Making a will

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Making a will is one of the most important things we can do - after all it determines how our most personal possessions and hard-earned savings will be shared among close family and friends.

It is often a simple and inexpensive process. But failure to make a will can pose major difficulties for those left behind, for instance, by paying more tax than necessary. Your estate - money, other assets and possessions - could be distributed according to the law rather than your wishes. It is particularly important to leave instructions if you own property.

Some solicitors offer a free service in return for a donation to charity, for instance, those participating in during November and, which provides a similar service every September.

The contents of a will

It is advisable to consult a solicitor before deciding what to put in your will. A will can cover a range of issues, including:

  • who should inherit your property, money, other assets and possessions
  • how your children should be cared for
  • who should be responsible for looking after your estate (the executors)
  • special arrangements for your funeral
  • and charitable donations you would like to make

How a solicitor can help

Wills are often straightforward but some involve complicated arrangements and financial affairs, such as inheritance tax - all the more reason to ensure they are drawn up by a qualified solicitor. You can search here if you need help finding a solicitor. Even if your will is simple and you want to write it yourself, it is advisable to consult a solicitor to avoid pitfalls and ensure all the legal formalities have been followed correctly, otherwise it may be invalid. DIY and internet wills are available but there are obvious risks where no personal advice is given.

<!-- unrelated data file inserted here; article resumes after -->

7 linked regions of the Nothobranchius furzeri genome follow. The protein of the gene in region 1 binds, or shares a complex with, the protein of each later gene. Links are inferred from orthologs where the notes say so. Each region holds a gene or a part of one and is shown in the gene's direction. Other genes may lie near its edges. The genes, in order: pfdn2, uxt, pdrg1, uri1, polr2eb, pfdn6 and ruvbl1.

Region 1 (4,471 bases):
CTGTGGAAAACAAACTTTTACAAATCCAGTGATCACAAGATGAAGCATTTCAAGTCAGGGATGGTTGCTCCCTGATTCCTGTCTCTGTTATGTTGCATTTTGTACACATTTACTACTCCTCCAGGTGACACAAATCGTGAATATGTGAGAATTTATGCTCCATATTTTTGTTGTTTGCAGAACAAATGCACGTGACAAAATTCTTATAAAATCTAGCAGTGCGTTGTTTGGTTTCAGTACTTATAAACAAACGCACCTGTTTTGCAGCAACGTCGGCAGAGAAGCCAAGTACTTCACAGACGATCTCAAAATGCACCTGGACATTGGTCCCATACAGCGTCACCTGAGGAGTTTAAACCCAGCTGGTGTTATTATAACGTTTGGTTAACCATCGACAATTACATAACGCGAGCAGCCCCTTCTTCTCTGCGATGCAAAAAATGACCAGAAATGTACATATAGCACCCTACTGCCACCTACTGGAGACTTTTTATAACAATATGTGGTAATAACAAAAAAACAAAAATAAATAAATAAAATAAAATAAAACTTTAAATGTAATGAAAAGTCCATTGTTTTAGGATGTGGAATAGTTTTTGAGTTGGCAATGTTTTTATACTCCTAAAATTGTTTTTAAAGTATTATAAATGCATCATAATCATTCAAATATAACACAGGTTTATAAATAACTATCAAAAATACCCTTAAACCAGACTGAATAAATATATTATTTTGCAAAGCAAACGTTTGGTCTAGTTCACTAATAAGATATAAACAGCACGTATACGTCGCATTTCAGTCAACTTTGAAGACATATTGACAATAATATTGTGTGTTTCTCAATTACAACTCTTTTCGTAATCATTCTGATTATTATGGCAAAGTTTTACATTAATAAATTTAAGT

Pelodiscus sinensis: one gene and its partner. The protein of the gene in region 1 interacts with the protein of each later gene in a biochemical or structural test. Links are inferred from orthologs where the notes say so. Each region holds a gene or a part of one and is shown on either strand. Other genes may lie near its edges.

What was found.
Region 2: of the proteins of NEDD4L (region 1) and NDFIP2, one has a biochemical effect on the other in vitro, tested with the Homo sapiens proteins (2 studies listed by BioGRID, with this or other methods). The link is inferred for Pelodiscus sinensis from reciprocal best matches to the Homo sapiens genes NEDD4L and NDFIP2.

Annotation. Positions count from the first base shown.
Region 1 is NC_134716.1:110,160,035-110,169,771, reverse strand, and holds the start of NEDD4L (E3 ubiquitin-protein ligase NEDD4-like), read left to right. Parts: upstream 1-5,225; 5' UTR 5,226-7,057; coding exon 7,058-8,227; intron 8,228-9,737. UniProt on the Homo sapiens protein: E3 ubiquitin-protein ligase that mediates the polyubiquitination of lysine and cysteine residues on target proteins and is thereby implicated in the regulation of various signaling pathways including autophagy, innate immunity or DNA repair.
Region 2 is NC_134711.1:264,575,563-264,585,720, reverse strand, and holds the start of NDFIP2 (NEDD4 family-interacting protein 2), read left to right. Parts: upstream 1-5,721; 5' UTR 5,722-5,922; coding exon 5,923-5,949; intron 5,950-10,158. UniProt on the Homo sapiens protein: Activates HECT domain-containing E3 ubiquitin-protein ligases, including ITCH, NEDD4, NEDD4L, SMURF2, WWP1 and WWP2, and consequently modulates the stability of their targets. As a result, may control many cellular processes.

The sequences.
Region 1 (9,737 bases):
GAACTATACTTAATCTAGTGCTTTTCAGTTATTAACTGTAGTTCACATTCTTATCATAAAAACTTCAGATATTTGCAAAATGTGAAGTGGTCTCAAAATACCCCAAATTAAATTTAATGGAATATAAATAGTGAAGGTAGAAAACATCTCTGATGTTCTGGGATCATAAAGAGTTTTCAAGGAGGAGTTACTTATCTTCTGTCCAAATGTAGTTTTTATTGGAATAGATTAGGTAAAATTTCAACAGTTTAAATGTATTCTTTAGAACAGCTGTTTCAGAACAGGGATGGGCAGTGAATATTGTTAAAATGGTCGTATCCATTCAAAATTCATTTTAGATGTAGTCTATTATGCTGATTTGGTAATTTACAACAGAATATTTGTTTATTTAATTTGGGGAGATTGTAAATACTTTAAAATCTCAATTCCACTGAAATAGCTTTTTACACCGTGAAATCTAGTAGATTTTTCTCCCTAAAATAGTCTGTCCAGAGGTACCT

You can also view more information on why a solicitor is the best person to make your will.

Helping with arrangements

Your solicitor can help your family or executors contact undertakers and arrange for the death certificate to be issued by the General Register Office for Scotland.

Acting as an executor

Executors are responsible for dealing with assets of the estate. Solicitors are often named as executors when a will is drawn up. Others, such as family members, can also act as executors.

Going to court

If there is no will, it may be necessary to apply to the sheriff court to appoint an executor. A solicitor will have to prepare the forms for the court to appoint the executor.

Changing a will

Changes can easily be made to wills - a solicitor will ensure they are legally binding.

Keeping a will safe

It is important to keep your will safe. If your solicitor has drawn up the will, he or she will usually keep the original and send you a copy.


A simple will can cost very little. Others may qualify for legal aid funding. Give you solicitor a call today to discuss your options and the likely costs.

During September and November, some solicitors offer a free service in return for a donation to charity (see or

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